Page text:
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How to make companies fit for machine vision

16 Nov 2020

Impacts of the crisis on the training sector

A four week lockdown paralysed Germany this spring. This also affected numerous trade fairs and training seminars. What damage has the Corona crisis caused to the training business? What opportunities did it create? And how differently will training programmes for users be organised in the future?

Estimated reading time: 4 min

5 questions to Lars Fermum

chief instructor at the European Imaging Academy (EIA)

How hard did the Corona crisis hit the European Imaging Academy?

The limited travel possibilities of participants, who were often in their home offices and not at their workplaces in the companies, had a significant impact on the European Imaging Academy.

The first wave of COVID-19 caused a lot of uncertainty for everyone. For example, in order to protect the STEMMER IMAGING staff and keep the business running, it was temporarily not possible to hold customer meetings and training sessions.

Thanks to suitable precautions, however, we have been able to resume safe training sessions with an appropriate hygiene concept and a reduced number of participants since early summer. Part of the drop in attendance could be compensated by online courses, which we created especially for this purpose.

What are the benefits of online courses?

Well, let's be honest with ourselves: First of all, extensive online meetings and long webinars can be extremely tiring. Moreover, it is almost impossible to address customers or participants directly, to have eye contact or two-way communication compared to face-to-face meetings or classroom events. According to our experience over the last few months, these new technologies can be put to good use and have advantages: No more travelling for participants, which saves a lot of time and money.

An online seminar can be held much more flexibly and individually. A "one-day" event, for example, can easily be split into two half-day sessions which fit better into a busy schedule. In addition, training held in English can address a much larger target group within Europe or even worldwide without any extra effort.

It is important that such an e-learning event does not turn into a "mind-numbing never-ending monologue" for the participants. Instead, it should be adapted to the new technologies and makes full use of their benefits. For individual training courses, we discuss topics with each other in advance and examine sample parts from the customer, if necessary, and integrate them into the seminar.

The actual training itself is then implemented as a mixture of meetings, conferences, presentations with live demos and, when it comes to software, with online and offline exercises. In this way, customers can also do their software exercises offline at their own pace, which are then discussed with each other in a subsequent online phase. The mix of methods in the training is very important to avoid the audience getting tired.

It has proven to be particularly helpful – in feasibility studies as well as in training courses – not only to show the inspection image captured by the camera but also to stream the view on the laboratory table side-by-side with additional cameras.

On top of this, participants usually receive their training documents in advance, which enable them to familiarise themselves with the topic beforehand. In this way, they can follow online presentations more easily and add their own notes.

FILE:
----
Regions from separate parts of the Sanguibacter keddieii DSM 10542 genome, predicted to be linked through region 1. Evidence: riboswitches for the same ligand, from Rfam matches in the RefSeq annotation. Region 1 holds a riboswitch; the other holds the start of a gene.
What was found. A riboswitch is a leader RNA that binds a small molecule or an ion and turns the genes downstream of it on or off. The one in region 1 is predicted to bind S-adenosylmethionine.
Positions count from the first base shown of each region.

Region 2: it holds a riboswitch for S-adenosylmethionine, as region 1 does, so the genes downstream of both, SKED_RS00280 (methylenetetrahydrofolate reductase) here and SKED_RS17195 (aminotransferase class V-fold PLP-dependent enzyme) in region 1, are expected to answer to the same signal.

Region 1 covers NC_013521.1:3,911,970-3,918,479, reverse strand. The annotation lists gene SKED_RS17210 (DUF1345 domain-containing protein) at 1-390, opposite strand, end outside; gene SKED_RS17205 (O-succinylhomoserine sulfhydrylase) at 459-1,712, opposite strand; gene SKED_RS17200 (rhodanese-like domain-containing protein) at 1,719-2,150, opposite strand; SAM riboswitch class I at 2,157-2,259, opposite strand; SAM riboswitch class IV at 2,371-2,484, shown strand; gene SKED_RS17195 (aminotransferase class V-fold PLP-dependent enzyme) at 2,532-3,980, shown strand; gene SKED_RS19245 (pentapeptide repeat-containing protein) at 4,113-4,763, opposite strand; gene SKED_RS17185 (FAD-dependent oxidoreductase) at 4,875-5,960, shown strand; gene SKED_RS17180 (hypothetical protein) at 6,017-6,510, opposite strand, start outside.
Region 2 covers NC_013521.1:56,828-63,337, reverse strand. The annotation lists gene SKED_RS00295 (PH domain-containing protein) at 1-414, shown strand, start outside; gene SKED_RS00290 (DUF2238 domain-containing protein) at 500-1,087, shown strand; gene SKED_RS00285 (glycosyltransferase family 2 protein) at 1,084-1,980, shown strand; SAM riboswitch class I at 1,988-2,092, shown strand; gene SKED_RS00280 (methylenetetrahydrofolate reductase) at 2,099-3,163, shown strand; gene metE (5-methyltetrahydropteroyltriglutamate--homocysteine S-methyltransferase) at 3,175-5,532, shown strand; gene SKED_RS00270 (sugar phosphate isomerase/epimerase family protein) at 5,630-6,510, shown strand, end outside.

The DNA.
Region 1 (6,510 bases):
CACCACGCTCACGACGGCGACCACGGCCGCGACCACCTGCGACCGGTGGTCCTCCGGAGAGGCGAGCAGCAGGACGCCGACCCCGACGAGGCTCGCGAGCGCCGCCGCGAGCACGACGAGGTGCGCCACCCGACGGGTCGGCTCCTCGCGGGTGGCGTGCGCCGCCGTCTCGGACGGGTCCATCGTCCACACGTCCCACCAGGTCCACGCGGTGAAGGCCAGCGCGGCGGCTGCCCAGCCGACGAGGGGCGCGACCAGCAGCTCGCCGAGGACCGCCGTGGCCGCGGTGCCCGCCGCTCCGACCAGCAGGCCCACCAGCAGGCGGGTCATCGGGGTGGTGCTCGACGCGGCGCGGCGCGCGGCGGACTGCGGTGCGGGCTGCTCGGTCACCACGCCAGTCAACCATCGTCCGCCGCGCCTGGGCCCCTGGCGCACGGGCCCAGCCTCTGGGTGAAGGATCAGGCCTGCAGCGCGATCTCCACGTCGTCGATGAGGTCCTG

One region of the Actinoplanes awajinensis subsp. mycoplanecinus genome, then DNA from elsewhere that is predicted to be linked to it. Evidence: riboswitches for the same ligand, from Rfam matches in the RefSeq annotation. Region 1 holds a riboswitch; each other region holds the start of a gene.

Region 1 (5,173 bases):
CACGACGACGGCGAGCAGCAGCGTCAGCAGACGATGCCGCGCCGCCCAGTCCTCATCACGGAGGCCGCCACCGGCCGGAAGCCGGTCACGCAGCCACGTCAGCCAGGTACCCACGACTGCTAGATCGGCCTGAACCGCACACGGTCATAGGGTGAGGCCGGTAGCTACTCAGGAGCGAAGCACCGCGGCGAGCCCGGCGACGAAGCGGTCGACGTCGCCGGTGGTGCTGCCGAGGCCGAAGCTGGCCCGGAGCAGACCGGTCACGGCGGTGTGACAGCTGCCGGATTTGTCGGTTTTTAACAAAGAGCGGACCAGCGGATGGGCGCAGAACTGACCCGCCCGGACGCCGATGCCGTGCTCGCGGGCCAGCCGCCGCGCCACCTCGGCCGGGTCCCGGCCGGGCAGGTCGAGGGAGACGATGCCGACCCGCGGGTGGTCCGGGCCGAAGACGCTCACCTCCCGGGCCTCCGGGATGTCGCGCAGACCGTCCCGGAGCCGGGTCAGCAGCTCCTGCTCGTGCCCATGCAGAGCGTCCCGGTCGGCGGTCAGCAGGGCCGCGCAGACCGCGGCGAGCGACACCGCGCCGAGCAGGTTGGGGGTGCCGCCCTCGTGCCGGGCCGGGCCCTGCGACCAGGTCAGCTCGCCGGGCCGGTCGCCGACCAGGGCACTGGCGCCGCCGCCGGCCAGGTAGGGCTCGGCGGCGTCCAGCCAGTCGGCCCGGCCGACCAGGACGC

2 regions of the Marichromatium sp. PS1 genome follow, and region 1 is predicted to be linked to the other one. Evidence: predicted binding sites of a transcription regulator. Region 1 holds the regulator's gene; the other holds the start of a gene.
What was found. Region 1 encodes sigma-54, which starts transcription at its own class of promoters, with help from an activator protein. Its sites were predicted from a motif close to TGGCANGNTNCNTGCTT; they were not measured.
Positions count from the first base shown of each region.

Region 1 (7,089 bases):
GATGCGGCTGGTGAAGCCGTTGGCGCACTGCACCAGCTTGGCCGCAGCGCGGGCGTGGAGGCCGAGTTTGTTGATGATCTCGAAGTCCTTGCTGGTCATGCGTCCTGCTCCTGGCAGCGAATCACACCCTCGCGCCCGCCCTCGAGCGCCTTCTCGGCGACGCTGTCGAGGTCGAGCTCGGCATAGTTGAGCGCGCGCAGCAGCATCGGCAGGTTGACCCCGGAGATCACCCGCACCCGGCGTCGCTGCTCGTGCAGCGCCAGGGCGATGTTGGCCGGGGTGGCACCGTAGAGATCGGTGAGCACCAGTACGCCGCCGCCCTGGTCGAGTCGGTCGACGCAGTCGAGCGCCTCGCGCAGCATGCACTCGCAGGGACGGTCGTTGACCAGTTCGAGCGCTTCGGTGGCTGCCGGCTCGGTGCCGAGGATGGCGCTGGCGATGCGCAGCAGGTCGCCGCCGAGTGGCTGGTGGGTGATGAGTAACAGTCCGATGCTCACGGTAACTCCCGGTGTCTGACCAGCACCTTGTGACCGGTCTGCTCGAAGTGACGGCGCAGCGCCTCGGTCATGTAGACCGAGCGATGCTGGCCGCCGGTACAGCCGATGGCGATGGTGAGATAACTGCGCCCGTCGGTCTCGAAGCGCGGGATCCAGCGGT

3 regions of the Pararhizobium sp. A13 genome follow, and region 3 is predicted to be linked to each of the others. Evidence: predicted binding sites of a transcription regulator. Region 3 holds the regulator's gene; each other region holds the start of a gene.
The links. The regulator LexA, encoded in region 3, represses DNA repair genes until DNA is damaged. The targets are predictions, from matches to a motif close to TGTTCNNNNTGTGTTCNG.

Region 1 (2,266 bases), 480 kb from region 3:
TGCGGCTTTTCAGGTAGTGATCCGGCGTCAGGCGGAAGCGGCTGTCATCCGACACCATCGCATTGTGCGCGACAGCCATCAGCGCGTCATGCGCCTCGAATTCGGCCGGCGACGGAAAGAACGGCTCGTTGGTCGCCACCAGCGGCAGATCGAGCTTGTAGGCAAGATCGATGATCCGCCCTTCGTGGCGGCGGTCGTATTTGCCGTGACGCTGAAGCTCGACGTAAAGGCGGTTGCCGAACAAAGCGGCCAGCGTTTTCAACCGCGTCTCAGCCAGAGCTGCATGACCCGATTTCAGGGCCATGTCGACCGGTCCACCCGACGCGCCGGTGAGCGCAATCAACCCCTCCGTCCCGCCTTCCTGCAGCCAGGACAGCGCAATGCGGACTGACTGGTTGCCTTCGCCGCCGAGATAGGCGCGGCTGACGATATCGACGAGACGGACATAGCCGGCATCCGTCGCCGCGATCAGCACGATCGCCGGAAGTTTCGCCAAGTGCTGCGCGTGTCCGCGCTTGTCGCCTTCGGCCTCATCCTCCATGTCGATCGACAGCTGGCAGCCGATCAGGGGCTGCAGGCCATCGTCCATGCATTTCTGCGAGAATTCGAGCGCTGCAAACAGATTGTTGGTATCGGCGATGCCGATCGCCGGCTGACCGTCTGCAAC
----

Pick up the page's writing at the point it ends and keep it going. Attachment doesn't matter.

Are such web presentations the end of classroom training?

As always, new technologies do not necessarily have to replace all others but provides additional value. We see the advantages of face-to-face training in our company in the way we conduct these events. Hands-on training and real "learning-by-doing" still works best in face-to-face training.

One-to-one conversation in person, swift assistance in a task, special tips on how to do things quickly for a single person in the group, a glance at a test object for which a confidentiality agreement has been signed: all this is possible in a face-to-face event followed by lively discussions.

What can participants expect from EIA webinars?

We recently launched a weekly webinar series with exciting content. They offer valuable insights into our technological know-how, and some of them are teasers of our training courses. At the same time, they also deepen and complement our customers’ knowledge in short, 30-minute sessions in which machine vision technology is looked at from a different angle.

Examples are topics such as "Inspecting transparent objects" or "Why is my system not working? Troubleshooting in machine vision systems".

Through this channel, we also want to share information on the latest products and technologies with our customers.

What do you think are the biggest challenges for machine vision beginners?

There are two topics that occur to me straight away.

A major challenge for newcomers is the complexity of machine vision. A good programmer is by no means a good vision expert. Robust evaluations can only be achieved by combining specialist know-how in optics, illumination, suitable camera technologies and, of course, software algorithms. But it’s also important to combine industry know-how, understanding of processes and environmental effects, and awareness of the pitfalls of test objects. In a steel mill, for example, simply other rules apply than in the cleanroom of a pharmaceutical company.

The other big challenge is the speed of how technologies and products develop. It’s so difficult to keep track for anyone who does not deal with this every day.

With our training courses, webinars and services, we enable our customers to "stay on the ball", to find out about the latest trends in machine vision and to gain the necessary expertise to implement their applications with ease.

We thank Lars Fermum for the interview.